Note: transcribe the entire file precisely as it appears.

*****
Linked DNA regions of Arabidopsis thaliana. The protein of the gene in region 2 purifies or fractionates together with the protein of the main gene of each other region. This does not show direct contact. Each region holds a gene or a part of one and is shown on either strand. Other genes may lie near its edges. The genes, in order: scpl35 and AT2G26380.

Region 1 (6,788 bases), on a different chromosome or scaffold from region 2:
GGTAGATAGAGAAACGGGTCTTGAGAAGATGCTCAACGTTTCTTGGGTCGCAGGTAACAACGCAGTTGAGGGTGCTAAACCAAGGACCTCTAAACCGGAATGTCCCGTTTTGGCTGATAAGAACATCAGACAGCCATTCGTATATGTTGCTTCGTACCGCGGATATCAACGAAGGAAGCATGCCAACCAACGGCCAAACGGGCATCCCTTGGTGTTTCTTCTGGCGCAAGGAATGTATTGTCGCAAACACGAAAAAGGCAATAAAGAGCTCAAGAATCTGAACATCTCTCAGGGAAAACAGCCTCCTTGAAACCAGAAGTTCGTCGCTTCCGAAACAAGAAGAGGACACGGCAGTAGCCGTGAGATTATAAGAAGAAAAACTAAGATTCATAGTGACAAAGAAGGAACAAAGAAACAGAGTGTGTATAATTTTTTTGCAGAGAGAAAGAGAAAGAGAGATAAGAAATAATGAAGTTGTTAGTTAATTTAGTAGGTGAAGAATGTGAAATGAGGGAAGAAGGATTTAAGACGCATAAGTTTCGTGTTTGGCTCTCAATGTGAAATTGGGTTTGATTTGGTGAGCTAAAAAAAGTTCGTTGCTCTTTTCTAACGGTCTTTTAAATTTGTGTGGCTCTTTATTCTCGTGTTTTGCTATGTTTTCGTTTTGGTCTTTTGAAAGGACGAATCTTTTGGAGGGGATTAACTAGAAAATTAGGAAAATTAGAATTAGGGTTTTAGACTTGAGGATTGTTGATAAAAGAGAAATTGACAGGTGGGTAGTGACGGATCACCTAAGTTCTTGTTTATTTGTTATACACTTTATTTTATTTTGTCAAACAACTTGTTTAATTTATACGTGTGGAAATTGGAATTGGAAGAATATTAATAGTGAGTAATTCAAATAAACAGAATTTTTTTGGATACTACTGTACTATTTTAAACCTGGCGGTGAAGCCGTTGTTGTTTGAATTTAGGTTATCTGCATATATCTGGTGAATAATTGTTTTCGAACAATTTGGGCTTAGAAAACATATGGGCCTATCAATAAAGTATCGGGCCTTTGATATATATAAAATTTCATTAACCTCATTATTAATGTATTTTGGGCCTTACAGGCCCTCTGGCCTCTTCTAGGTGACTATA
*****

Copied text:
Linked DNA regions of Arabidopsis thaliana. The protein of the gene in region 2 purifies or fractionates together with the protein of the main gene of each other region. This does not show direct contact. Each region holds a gene or a part of one and is shown on either strand. Other genes may lie near its edges. The genes, in order: scpl35 and AT2G26380.

Region 1 (6,788 bases), on a different chromosome or scaffold from region 2:
GGTAGATAGAGAAACGGGTCTTGAGAAGATGCTCAACGTTTCTTGGGTCGCAGGTAACAACGCAGTTGAGGGTGCTAAACCAAGGACCTCTAAACCGGAATGTCCCGTTTTGGCTGATAAGAACATCAGACAGCCATTCGTATATGTTGCTTCGTACCGCGGATATCAACGAAGGAAGCATGCCAACCAACGGCCAAACGGGCATCCCTTGGTGTTTCTTCTGGCGCAAGGAATGTATTGTCGCAAACACGAAAAAGGCAATAAAGAGCTCAAGAATCTGAACATCTCTCAGGGAAAACAGCCTCCTTGAAACCAGAAGTTCGTCGCTTCCGAAACAAGAAGAGGACACGGCAGTAGCCGTGAGATTATAAGAAGAAAAACTAAGATTCATAGTGACAAAGAAGGAACAAAGAAACAGAGTGTGTATAATTTTTTTGCAGAGAGAAAGAGAAAGAGAGATAAGAAATAATGAAGTTGTTAGTTAATTTAGTAGGTGAAGAATGTGAAATGAGGGAAGAAGGATTTAAGACGCATAAGTTTCGTGTTTGGCTCTCAATGTGAAATTGGGTTTGATTTGGTGAGCTAAAAAAAGTTCGTTGCTCTTTTCTAACGGTCTTTTAAATTTGTGTGGCTCTTTATTCTCGTGTTTTGCTATGTTTTCGTTTTGGTCTTTTGAAAGGACGAATCTTTTGGAGGGGATTAACTAGAAAATTAGGAAAATTAGAATTAGGGTTTTAGACTTGAGGATTGTTGATAAAAGAGAAATTGACAGGTGGGTAGTGACGGATCACCTAAGTTCTTGTTTATTTGTTATACACTTTATTTTATTTTGTCAAACAACTTGTTTAATTTATACGTGTGGAAATTGGAATTGGAAGAATATTAATAGTGAGTAATTCAAATAAACAGAATTTTTTTGGATACTACTGTACTATTTTAAACCTGGCGGTGAAGCCGTTGTTGTTTGAATTTAGGTTATCTGCATATATCTGGTGAATAATTGTTTTCGAACAATTTGGGCTTAGAAAACATATGGGCCTATCAATAAAGTATCGGGCCTTTGATATATATAAAATTTCATTAACCTCATTATTAATGTATTTTGGGCCTTACAGGCCCTCTGGCCTCTTCTAGGTGACTATA